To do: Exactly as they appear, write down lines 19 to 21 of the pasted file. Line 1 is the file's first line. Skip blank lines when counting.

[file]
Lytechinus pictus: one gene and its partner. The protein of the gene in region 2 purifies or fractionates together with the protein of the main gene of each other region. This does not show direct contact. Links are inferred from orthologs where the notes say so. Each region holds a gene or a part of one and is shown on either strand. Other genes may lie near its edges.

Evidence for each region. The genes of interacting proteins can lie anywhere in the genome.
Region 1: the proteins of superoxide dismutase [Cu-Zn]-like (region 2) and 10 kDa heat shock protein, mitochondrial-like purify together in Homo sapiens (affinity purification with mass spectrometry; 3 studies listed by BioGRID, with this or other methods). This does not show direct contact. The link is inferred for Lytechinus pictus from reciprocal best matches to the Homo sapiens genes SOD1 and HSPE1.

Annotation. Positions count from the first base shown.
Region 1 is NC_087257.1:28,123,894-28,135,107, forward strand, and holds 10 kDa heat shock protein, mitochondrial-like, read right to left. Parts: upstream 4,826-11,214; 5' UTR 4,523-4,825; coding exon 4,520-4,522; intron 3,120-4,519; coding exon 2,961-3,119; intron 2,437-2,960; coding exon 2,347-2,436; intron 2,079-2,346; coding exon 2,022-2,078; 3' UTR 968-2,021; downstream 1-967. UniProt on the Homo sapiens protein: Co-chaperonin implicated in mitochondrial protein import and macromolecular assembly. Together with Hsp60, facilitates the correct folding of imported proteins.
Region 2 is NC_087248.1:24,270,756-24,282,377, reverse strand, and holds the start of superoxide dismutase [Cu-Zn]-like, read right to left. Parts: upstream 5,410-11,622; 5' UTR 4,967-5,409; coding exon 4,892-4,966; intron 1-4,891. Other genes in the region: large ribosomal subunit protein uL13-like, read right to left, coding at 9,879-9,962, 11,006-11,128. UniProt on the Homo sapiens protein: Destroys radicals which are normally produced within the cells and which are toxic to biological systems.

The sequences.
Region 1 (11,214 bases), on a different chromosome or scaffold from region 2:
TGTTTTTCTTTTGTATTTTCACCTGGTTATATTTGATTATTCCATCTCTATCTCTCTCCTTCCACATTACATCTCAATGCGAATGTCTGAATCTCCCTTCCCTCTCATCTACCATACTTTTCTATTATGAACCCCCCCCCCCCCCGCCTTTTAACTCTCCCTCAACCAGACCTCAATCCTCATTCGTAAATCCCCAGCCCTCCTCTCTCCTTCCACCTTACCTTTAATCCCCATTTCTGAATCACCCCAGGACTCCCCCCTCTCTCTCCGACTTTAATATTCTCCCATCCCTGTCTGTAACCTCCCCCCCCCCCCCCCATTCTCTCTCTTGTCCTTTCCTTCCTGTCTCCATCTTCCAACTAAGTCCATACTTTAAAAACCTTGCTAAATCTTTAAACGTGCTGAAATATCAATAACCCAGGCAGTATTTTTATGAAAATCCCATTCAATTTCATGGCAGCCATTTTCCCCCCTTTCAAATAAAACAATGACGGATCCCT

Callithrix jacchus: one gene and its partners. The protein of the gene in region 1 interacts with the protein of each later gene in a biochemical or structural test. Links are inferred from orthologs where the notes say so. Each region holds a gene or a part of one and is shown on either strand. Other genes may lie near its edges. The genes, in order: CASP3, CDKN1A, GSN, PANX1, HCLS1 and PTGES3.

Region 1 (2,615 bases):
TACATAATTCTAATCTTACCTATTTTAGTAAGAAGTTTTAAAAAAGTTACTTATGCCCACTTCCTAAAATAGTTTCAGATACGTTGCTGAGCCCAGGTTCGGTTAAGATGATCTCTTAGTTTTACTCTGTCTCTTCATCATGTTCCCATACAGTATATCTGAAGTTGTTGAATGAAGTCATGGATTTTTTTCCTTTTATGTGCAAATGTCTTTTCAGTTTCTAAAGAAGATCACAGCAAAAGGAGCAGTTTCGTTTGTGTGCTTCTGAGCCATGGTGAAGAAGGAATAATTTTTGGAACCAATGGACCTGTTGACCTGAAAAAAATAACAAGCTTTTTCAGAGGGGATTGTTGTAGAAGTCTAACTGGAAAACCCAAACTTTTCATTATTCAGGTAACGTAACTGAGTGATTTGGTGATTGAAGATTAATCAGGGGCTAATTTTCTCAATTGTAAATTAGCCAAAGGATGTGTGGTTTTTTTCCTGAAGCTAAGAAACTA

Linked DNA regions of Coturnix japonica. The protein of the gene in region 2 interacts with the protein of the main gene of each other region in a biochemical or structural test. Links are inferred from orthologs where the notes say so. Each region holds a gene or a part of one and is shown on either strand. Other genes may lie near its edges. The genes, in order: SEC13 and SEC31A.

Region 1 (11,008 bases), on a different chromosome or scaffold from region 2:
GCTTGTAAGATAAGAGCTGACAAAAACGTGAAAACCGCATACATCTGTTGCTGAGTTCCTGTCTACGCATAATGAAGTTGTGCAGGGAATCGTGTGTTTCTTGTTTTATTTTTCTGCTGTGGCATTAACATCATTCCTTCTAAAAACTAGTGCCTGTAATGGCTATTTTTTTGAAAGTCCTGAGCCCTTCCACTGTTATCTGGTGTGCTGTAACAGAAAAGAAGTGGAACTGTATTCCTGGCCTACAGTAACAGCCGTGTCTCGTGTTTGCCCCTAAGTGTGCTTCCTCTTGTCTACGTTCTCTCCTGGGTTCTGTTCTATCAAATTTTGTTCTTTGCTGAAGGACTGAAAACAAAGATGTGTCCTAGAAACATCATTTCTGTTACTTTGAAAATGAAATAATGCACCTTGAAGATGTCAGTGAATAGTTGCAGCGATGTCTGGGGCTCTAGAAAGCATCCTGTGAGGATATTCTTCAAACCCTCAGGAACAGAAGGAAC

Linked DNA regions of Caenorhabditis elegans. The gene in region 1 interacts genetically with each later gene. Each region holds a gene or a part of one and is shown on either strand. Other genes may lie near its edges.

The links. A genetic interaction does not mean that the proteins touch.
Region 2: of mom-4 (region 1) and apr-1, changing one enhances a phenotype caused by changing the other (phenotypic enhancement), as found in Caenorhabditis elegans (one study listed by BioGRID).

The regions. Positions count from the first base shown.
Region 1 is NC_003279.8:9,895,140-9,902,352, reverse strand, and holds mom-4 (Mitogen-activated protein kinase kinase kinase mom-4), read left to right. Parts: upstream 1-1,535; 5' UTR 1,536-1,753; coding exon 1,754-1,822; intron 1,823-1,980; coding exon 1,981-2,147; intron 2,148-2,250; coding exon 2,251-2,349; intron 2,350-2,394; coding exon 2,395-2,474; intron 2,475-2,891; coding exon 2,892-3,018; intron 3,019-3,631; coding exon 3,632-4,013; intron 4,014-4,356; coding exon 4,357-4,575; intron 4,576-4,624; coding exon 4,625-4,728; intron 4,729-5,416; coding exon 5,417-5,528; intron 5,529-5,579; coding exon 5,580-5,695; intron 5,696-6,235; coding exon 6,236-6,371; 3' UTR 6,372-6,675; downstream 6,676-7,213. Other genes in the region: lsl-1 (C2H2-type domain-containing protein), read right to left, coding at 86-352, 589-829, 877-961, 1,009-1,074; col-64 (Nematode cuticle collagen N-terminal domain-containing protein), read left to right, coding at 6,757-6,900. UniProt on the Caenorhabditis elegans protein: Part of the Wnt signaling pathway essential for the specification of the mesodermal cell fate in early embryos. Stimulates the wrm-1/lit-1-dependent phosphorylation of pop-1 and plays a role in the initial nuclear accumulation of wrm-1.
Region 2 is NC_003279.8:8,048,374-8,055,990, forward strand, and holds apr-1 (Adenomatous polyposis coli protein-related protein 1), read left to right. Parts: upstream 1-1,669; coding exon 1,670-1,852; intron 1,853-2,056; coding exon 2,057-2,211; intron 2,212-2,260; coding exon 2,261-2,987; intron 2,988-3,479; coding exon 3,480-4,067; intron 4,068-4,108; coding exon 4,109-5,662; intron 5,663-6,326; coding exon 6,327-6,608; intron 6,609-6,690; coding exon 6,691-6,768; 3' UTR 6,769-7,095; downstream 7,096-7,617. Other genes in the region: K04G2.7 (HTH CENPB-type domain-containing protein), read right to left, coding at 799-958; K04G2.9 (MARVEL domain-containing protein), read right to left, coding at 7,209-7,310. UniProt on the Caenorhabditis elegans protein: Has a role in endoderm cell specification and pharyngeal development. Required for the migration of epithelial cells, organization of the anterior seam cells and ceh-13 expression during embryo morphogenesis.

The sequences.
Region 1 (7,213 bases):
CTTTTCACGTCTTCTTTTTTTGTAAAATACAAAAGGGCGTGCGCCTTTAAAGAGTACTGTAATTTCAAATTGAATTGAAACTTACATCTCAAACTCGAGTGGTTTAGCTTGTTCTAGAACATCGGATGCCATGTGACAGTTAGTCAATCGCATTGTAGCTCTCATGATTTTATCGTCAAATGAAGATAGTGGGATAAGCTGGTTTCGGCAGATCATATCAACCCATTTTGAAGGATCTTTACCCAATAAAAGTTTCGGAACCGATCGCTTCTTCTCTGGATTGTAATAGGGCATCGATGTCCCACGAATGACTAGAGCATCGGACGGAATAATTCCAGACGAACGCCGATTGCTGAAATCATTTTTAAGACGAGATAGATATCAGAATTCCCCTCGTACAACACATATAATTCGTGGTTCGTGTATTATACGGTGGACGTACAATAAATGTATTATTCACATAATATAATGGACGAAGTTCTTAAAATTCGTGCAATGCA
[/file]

The regions. Positions count from the first base shown.
Region 1 is NC_003279.8:9,895,140-9,902,352, reverse strand, and holds mom-4 (Mitogen-activated protein kinase kinase kinase mom-4), read left to right. Parts: upstream 1-1,535; 5' UTR 1,536-1,753; coding exon 1,754-1,822; intron 1,823-1,980; coding exon 1,981-2,147; intron 2,148-2,250; coding exon 2,251-2,349; intron 2,350-2,394; coding exon 2,395-2,474; intron 2,475-2,891; coding exon 2,892-3,018; intron 3,019-3,631; coding exon 3,632-4,013; intron 4,014-4,356; coding exon 4,357-4,575; intron 4,576-4,624; coding exon 4,625-4,728; intron 4,729-5,416; coding exon 5,417-5,528; intron 5,529-5,579; coding exon 5,580-5,695; intron 5,696-6,235; coding exon 6,236-6,371; 3' UTR 6,372-6,675; downstream 6,676-7,213. Other genes in the region: lsl-1 (C2H2-type domain-containing protein), read right to left, coding at 86-352, 589-829, 877-961, 1,009-1,074; col-64 (Nematode cuticle collagen N-terminal domain-containing protein), read left to right, coding at 6,757-6,900. UniProt on the Caenorhabditis elegans protein: Part of the Wnt signaling pathway essential for the specification of the mesodermal cell fate in early embryos. Stimulates the wrm-1/lit-1-dependent phosphorylation of pop-1 and plays a role in the initial nuclear accumulation of wrm-1.
Region 2 is NC_003279.8:8,048,374-8,055,990, forward strand, and holds apr-1 (Adenomatous polyposis coli protein-related protein 1), read left to right. Parts: upstream 1-1,669; coding exon 1,670-1,852; intron 1,853-2,056; coding exon 2,057-2,211; intron 2,212-2,260; coding exon 2,261-2,987; intron 2,988-3,479; coding exon 3,480-4,067; intron 4,068-4,108; coding exon 4,109-5,662; intron 5,663-6,326; coding exon 6,327-6,608; intron 6,609-6,690; coding exon 6,691-6,768; 3' UTR 6,769-7,095; downstream 7,096-7,617. Other genes in the region: K04G2.7 (HTH CENPB-type domain-containing protein), read right to left, coding at 799-958; K04G2.9 (MARVEL domain-containing protein), read right to left, coding at 7,209-7,310. UniProt on the Caenorhabditis elegans protein: Has a role in endoderm cell specification and pharyngeal development. Required for the migration of epithelial cells, organization of the anterior seam cells and ceh-13 expression during embryo morphogenesis.